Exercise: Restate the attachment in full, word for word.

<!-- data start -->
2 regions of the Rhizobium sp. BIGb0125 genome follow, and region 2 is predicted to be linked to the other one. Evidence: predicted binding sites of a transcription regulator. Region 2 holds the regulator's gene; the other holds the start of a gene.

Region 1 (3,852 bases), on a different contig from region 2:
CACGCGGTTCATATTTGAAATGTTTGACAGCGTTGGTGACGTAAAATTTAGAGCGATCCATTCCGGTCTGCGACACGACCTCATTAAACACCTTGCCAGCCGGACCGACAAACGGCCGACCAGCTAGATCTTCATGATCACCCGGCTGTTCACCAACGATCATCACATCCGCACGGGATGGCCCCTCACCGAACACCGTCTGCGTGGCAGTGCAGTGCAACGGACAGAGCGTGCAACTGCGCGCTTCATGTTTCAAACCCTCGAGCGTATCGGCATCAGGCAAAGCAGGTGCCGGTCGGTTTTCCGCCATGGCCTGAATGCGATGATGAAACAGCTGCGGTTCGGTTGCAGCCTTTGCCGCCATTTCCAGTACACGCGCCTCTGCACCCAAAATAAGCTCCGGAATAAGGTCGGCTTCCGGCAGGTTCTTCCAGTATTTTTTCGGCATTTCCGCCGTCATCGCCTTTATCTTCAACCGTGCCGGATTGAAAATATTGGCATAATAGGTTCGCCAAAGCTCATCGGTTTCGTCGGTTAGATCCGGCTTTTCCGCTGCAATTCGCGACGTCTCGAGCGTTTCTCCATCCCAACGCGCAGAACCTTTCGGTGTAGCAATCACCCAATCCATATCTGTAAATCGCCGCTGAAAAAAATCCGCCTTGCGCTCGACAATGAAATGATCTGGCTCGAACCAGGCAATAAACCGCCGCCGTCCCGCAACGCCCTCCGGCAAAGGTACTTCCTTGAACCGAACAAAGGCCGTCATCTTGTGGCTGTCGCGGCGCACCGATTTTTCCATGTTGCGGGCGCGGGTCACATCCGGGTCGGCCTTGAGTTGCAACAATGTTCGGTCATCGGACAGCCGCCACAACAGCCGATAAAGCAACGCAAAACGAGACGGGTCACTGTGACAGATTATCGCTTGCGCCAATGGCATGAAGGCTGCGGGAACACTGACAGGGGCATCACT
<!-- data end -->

2 regions of the Rhizobium sp. BIGb0125 genome follow, and region 2 is predicted to be linked to the other one. Evidence: predicted binding sites of a transcription regulator. Region 2 holds the regulator's gene; the other holds the start of a gene.

Region 1 (3,852 bases), on a different contig from region 2:
CACGCGGTTCATATTTGAAATGTTTGACAGCGTTGGTGACGTAAAATTTAGAGCGATCCATTCCGGTCTGCGACACGACCTCATTAAACACCTTGCCAGCCGGACCGACAAACGGCCGACCAGCTAGATCTTCATGATCACCCGGCTGTTCACCAACGATCATCACATCCGCACGGGATGGCCCCTCACCGAACACCGTCTGCGTGGCAGTGCAGTGCAACGGACAGAGCGTGCAACTGCGCGCTTCATGTTTCAAACCCTCGAGCGTATCGGCATCAGGCAAAGCAGGTGCCGGTCGGTTTTCCGCCATGGCCTGAATGCGATGATGAAACAGCTGCGGTTCGGTTGCAGCCTTTGCCGCCATTTCCAGTACACGCGCCTCTGCACCCAAAATAAGCTCCGGAATAAGGTCGGCTTCCGGCAGGTTCTTCCAGTATTTTTTCGGCATTTCCGCCGTCATCGCCTTTATCTTCAACCGTGCCGGATTGAAAATATTGGCATAATAGGTTCGCCAAAGCTCATCGGTTTCGTCGGTTAGATCCGGCTTTTCCGCTGCAATTCGCGACGTCTCGAGCGTTTCTCCATCCCAACGCGCAGAACCTTTCGGTGTAGCAATCACCCAATCCATATCTGTAAATCGCCGCTGAAAAAAATCCGCCTTGCGCTCGACAATGAAATGATCTGGCTCGAACCAGGCAATAAACCGCCGCCGTCCCGCAACGCCCTCCGGCAAAGGTACTTCCTTGAACCGAACAAAGGCCGTCATCTTGTGGCTGTCGCGGCGCACCGATTTTTCCATGTTGCGGGCGCGGGTCACATCCGGGTCGGCCTTGAGTTGCAACAATGTTCGGTCATCGGACAGCCGCCACAACAGCCGATAAAGCAACGCAAAACGAGACGGGTCACTGTGACAGATTATCGCTTGCGCCAATGGCATGAAGGCTGCGGGAACACTGACAGGGGCATCACT